Path to Sustainable Development – a Kaleckian-Schumpeterian Synthesis
Chapter 2: In the Pursuit of Novelty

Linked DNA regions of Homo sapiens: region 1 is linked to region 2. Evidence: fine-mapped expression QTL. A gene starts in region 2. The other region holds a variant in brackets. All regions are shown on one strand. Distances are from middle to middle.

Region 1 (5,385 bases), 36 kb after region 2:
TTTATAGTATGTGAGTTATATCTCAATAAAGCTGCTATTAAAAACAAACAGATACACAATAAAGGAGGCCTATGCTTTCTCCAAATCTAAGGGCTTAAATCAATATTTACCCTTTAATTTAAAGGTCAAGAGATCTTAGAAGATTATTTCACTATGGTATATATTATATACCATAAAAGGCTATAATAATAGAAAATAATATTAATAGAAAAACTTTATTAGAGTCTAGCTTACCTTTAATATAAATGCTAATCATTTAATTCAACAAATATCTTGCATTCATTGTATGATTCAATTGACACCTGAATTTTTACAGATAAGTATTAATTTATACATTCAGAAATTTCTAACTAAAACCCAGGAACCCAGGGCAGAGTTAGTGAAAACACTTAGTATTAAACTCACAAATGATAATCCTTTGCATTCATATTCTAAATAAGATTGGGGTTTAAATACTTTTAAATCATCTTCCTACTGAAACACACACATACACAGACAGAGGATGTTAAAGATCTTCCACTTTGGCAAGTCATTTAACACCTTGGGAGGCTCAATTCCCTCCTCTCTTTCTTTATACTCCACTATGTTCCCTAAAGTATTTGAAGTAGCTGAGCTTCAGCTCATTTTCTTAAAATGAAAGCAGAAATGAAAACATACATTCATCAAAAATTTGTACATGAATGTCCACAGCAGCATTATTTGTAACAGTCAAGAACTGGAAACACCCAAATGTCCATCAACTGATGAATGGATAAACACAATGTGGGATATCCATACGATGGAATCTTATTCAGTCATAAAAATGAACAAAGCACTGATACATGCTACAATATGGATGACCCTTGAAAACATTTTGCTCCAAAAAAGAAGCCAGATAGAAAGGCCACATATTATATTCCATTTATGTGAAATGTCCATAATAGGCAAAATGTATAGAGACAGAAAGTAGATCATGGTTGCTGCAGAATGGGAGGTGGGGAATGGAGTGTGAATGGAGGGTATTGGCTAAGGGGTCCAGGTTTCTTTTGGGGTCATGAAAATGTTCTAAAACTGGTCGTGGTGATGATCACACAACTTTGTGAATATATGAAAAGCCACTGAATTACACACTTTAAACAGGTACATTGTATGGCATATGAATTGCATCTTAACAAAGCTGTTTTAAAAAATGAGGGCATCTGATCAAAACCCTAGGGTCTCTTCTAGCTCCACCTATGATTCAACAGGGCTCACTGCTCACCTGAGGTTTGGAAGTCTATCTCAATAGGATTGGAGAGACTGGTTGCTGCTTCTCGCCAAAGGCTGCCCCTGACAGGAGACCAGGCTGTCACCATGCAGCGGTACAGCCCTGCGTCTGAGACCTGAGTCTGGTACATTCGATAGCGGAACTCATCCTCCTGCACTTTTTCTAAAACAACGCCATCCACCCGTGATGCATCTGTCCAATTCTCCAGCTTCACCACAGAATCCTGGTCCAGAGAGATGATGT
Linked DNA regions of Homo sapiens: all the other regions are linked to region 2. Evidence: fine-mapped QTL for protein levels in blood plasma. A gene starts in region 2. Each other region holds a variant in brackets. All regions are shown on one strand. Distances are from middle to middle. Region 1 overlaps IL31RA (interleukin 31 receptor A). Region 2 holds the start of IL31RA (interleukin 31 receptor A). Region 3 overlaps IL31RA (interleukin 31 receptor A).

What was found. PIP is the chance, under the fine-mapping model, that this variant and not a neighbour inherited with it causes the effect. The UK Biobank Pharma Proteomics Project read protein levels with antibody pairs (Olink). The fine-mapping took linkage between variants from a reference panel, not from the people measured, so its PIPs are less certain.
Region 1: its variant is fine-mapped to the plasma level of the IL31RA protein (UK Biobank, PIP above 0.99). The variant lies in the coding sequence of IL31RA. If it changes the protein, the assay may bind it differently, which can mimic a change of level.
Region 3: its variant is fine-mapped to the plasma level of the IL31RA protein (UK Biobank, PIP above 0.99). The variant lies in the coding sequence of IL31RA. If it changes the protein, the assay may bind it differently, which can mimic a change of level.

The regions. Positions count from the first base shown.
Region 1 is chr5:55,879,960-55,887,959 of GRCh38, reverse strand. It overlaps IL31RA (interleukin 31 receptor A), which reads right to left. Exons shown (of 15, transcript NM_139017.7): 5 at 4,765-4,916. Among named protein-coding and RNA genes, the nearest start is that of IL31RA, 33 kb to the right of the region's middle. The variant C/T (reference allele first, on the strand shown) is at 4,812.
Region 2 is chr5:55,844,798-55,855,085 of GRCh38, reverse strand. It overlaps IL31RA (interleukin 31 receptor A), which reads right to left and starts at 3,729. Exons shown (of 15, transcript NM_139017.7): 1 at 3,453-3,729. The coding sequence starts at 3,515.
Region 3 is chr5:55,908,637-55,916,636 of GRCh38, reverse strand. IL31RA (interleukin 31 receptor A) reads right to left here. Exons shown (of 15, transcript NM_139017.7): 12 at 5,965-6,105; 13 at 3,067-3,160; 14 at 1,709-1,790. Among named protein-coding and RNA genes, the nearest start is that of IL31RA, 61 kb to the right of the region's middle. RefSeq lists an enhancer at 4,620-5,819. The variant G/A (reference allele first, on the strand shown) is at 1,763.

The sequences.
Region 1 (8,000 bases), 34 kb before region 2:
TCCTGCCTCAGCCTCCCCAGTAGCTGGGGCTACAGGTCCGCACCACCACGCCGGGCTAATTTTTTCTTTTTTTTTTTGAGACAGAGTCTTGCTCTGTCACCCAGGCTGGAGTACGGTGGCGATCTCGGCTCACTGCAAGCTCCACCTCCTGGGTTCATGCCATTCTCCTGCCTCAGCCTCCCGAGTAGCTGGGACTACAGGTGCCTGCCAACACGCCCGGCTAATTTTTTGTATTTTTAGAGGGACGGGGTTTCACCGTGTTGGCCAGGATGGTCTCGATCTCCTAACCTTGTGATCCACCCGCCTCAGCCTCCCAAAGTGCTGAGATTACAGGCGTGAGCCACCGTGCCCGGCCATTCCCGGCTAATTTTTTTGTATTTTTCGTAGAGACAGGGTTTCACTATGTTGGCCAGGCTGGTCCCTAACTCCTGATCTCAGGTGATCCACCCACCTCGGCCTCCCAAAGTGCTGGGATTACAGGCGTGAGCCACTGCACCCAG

… dynamic processes causing qualitative transformation of economies basically driven by the introduction of novelties in their various and multifaceted forms. By its very nature, innovation and, in particular, technological innovation is the most exponent and most visible form of novelty. (Hanusch and Pyka, 2007, p.275) Innovation as novelty Innovation has become an important word in the twenty-first century, reflecting all that is modern, progressive and exciting in a complex world. This is reflected in every phase of daily existence in modern capitalist economies. Firms are urged to be innovative to gain or sustain a ‘competitive edge’; consultants advertise their strategic advice as the essence of innovation; the survival of local organizations depends on the capacity building that comes from innovation; schools are exhorted to have innovation in their curriculum; and universities promote themselves as leaders in innovation. Politicians respond to the need to support all of the above through policies to enhance national or regional innovation. However, this is a Panglossian view of innovation. Not all innovation contributes to the progress of humanity or the economies that drive it. The world of innovation includes ‘bads’ as well as ‘goods’. ‘Bads’, like financial innovations destabilizing banking systems, internet pornography degrading vulnerable minors and fossil-fuel technologies desecrating the ecosystem, are examples of technical change which may produce greater economic growth measured by Gross Domestic Product (GDP) in the short period, but not technical progress. Given the wide use of this term, innovation as a process is poorly understood. Deeply rooted in the...
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